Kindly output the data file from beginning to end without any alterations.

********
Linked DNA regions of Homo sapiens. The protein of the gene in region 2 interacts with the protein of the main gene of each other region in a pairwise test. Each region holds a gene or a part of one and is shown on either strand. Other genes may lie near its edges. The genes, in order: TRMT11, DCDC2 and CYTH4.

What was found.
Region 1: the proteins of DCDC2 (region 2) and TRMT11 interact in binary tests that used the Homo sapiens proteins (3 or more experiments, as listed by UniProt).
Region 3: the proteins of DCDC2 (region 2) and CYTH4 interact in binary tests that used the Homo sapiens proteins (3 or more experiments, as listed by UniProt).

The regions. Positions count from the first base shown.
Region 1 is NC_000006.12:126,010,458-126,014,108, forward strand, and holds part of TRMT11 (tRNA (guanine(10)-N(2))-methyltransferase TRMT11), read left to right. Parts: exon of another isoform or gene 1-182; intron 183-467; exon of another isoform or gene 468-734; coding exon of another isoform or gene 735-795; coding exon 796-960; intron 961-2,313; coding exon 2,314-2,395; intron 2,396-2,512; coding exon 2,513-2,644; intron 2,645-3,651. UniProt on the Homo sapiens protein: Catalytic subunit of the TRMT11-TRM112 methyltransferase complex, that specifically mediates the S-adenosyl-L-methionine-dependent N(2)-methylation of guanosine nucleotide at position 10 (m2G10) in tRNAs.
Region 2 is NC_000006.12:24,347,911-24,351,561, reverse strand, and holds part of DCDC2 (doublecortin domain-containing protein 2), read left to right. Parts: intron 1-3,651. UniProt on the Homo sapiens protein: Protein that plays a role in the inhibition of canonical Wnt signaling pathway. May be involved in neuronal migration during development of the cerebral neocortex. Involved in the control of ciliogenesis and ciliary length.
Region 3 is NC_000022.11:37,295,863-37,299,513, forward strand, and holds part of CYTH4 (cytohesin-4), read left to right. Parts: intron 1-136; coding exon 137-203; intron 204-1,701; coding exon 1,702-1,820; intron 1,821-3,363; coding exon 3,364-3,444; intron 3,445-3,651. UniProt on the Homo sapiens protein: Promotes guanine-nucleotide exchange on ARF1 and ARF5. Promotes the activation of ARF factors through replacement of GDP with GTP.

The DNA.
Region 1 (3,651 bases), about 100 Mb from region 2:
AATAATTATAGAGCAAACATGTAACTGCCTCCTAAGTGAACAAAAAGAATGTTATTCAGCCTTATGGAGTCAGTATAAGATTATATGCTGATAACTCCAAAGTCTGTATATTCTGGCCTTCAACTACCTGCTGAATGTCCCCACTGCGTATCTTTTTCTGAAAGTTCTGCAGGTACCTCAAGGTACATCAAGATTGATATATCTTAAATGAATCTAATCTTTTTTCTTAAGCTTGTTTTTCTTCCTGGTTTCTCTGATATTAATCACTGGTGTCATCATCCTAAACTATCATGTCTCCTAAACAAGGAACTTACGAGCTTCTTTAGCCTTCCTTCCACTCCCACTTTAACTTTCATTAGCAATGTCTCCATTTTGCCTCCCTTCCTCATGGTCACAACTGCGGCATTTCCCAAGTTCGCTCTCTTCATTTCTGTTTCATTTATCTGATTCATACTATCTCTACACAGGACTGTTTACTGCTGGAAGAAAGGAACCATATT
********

Linked DNA regions of Homo sapiens. The protein of the gene in region 2 interacts with the protein of the main gene of each other region in a pairwise test. Each region holds a gene or a part of one and is shown on either strand. Other genes may lie near its edges. The genes, in order: TRMT11, DCDC2 and CYTH4.

What was found.
Region 1: the proteins of DCDC2 (region 2) and TRMT11 interact in binary tests that used the Homo sapiens proteins (3 or more experiments, as listed by UniProt).
Region 3: the proteins of DCDC2 (region 2) and CYTH4 interact in binary tests that used the Homo sapiens proteins (3 or more experiments, as listed by UniProt).

The regions. Positions count from the first base shown.
Region 1 is NC_000006.12:126,010,458-126,014,108, forward strand, and holds part of TRMT11 (tRNA (guanine(10)-N(2))-methyltransferase TRMT11), read left to right. Parts: exon of another isoform or gene 1-182; intron 183-467; exon of another isoform or gene 468-734; coding exon of another isoform or gene 735-795; coding exon 796-960; intron 961-2,313; coding exon 2,314-2,395; intron 2,396-2,512; coding exon 2,513-2,644; intron 2,645-3,651. UniProt on the Homo sapiens protein: Catalytic subunit of the TRMT11-TRM112 methyltransferase complex, that specifically mediates the S-adenosyl-L-methionine-dependent N(2)-methylation of guanosine nucleotide at position 10 (m2G10) in tRNAs.
Region 2 is NC_000006.12:24,347,911-24,351,561, reverse strand, and holds part of DCDC2 (doublecortin domain-containing protein 2), read left to right. Parts: intron 1-3,651. UniProt on the Homo sapiens protein: Protein that plays a role in the inhibition of canonical Wnt signaling pathway. May be involved in neuronal migration during development of the cerebral neocortex. Involved in the control of ciliogenesis and ciliary length.
Region 3 is NC_000022.11:37,295,863-37,299,513, forward strand, and holds part of CYTH4 (cytohesin-4), read left to right. Parts: intron 1-136; coding exon 137-203; intron 204-1,701; coding exon 1,702-1,820; intron 1,821-3,363; coding exon 3,364-3,444; intron 3,445-3,651. UniProt on the Homo sapiens protein: Promotes guanine-nucleotide exchange on ARF1 and ARF5. Promotes the activation of ARF factors through replacement of GDP with GTP.

The DNA.
Region 1 (3,651 bases), about 100 Mb from region 2:
AATAATTATAGAGCAAACATGTAACTGCCTCCTAAGTGAACAAAAAGAATGTTATTCAGCCTTATGGAGTCAGTATAAGATTATATGCTGATAACTCCAAAGTCTGTATATTCTGGCCTTCAACTACCTGCTGAATGTCCCCACTGCGTATCTTTTTCTGAAAGTTCTGCAGGTACCTCAAGGTACATCAAGATTGATATATCTTAAATGAATCTAATCTTTTTTCTTAAGCTTGTTTTTCTTCCTGGTTTCTCTGATATTAATCACTGGTGTCATCATCCTAAACTATCATGTCTCCTAAACAAGGAACTTACGAGCTTCTTTAGCCTTCCTTCCACTCCCACTTTAACTTTCATTAGCAATGTCTCCATTTTGCCTCCCTTCCTCATGGTCACAACTGCGGCATTTCCCAAGTTCGCTCTCTTCATTTCTGTTTCATTTATCTGATTCATACTATCTCTACACAGGACTGTTTACTGCTGGAAGAAAGGAACCATATT